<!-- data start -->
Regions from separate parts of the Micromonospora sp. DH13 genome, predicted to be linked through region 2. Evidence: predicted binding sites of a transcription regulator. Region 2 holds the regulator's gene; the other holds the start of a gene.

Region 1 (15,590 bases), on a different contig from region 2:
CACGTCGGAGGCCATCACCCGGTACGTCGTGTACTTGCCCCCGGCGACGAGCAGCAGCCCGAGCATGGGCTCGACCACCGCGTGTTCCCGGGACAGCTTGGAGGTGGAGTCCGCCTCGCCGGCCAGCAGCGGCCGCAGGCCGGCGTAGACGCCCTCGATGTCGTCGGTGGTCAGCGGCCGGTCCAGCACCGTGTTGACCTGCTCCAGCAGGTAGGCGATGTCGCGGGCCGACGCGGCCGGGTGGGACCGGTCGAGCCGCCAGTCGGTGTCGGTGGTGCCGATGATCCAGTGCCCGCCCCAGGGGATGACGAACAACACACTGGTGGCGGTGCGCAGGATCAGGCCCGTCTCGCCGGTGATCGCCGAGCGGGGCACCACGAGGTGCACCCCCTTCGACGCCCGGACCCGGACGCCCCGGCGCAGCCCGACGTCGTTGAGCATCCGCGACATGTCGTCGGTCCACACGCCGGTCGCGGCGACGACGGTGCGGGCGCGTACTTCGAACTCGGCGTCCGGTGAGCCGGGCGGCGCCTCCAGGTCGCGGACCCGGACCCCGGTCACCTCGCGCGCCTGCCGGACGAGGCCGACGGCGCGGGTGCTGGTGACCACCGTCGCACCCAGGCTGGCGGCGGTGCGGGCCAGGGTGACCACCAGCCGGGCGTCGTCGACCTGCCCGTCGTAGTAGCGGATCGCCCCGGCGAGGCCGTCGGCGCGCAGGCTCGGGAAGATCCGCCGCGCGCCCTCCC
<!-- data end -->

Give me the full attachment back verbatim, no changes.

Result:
Regions from separate parts of the Micromonospora sp. DH13 genome, predicted to be linked through region 2. Evidence: predicted binding sites of a transcription regulator. Region 2 holds the regulator's gene; the other holds the start of a gene.

Region 1 (15,590 bases), on a different contig from region 2:
CACGTCGGAGGCCATCACCCGGTACGTCGTGTACTTGCCCCCGGCGACGAGCAGCAGCCCGAGCATGGGCTCGACCACCGCGTGTTCCCGGGACAGCTTGGAGGTGGAGTCCGCCTCGCCGGCCAGCAGCGGCCGCAGGCCGGCGTAGACGCCCTCGATGTCGTCGGTGGTCAGCGGCCGGTCCAGCACCGTGTTGACCTGCTCCAGCAGGTAGGCGATGTCGCGGGCCGACGCGGCCGGGTGGGACCGGTCGAGCCGCCAGTCGGTGTCGGTGGTGCCGATGATCCAGTGCCCGCCCCAGGGGATGACGAACAACACACTGGTGGCGGTGCGCAGGATCAGGCCCGTCTCGCCGGTGATCGCCGAGCGGGGCACCACGAGGTGCACCCCCTTCGACGCCCGGACCCGGACGCCCCGGCGCAGCCCGACGTCGTTGAGCATCCGCGACATGTCGTCGGTCCACACGCCGGTCGCGGCGACGACGGTGCGGGCGCGTACTTCGAACTCGGCGTCCGGTGAGCCGGGCGGCGCCTCCAGGTCGCGGACCCGGACCCCGGTCACCTCGCGCGCCTGCCGGACGAGGCCGACGGCGCGGGTGCTGGTGACCACCGTCGCACCCAGGCTGGCGGCGGTGCGGGCCAGGGTGACCACCAGCCGGGCGTCGTCGACCTGCCCGTCGTAGTAGCGGATCGCCCCGGCGAGGCCGTCGGCGCGCAGGCTCGGGAAGATCCGCCGCGCGCCCTCCC